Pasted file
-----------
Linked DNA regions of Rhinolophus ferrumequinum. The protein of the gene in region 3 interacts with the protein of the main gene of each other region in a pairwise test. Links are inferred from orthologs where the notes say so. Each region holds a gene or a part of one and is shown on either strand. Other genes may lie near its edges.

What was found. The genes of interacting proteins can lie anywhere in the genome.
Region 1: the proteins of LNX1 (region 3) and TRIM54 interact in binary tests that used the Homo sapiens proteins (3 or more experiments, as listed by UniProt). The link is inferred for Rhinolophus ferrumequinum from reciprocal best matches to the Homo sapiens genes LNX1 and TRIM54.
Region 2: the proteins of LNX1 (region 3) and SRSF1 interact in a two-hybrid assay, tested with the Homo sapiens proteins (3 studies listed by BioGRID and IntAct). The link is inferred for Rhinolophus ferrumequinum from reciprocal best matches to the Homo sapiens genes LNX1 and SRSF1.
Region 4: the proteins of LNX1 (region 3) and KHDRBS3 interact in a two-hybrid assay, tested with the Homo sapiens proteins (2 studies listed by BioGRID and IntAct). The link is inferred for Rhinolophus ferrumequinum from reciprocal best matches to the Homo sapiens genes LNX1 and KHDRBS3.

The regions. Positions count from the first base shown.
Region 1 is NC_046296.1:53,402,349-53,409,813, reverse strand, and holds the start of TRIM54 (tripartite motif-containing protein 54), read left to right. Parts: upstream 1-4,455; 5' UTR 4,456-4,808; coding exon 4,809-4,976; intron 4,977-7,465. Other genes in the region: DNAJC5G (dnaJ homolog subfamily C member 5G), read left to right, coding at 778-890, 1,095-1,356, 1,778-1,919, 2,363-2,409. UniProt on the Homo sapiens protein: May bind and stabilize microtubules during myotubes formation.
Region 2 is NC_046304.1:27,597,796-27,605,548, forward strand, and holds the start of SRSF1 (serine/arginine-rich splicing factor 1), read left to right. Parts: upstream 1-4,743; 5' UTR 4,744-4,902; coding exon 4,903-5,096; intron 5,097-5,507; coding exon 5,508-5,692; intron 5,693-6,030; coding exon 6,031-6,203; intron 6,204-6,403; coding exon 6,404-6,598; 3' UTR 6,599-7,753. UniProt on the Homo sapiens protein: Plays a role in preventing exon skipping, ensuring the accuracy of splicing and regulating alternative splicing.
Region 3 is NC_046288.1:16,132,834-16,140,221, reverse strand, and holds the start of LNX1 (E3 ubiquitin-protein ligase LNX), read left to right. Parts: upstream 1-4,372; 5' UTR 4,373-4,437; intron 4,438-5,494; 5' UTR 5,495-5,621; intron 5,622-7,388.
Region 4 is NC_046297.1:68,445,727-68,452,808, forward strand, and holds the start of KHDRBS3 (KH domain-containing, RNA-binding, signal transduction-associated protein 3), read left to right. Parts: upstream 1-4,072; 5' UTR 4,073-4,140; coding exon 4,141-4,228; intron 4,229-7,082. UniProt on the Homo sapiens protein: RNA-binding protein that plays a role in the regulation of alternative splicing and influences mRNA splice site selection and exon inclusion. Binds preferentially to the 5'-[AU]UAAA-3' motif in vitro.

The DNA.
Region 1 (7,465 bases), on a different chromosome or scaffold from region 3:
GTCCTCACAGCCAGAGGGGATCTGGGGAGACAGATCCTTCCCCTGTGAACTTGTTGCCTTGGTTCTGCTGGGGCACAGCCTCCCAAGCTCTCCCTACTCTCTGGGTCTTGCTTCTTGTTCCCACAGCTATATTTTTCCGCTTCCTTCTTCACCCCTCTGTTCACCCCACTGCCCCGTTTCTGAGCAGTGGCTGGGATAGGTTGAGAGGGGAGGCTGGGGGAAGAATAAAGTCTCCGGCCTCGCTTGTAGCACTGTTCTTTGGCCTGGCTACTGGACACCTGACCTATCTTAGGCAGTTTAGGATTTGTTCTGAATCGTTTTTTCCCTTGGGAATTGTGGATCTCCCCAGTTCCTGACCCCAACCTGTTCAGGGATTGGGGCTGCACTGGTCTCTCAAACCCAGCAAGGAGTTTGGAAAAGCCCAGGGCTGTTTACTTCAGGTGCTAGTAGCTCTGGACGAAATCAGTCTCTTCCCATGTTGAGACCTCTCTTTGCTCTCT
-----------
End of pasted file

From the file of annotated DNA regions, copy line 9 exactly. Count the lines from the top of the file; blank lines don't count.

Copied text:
Region 3 is NC_046288.1:16,132,834-16,140,221, reverse strand, and holds the start of LNX1 (E3 ubiquitin-protein ligase LNX), read left to right. Parts: upstream 1-4,372; 5' UTR 4,373-4,437; intron 4,438-5,494; 5' UTR 5,495-5,621; intron 5,622-7,388.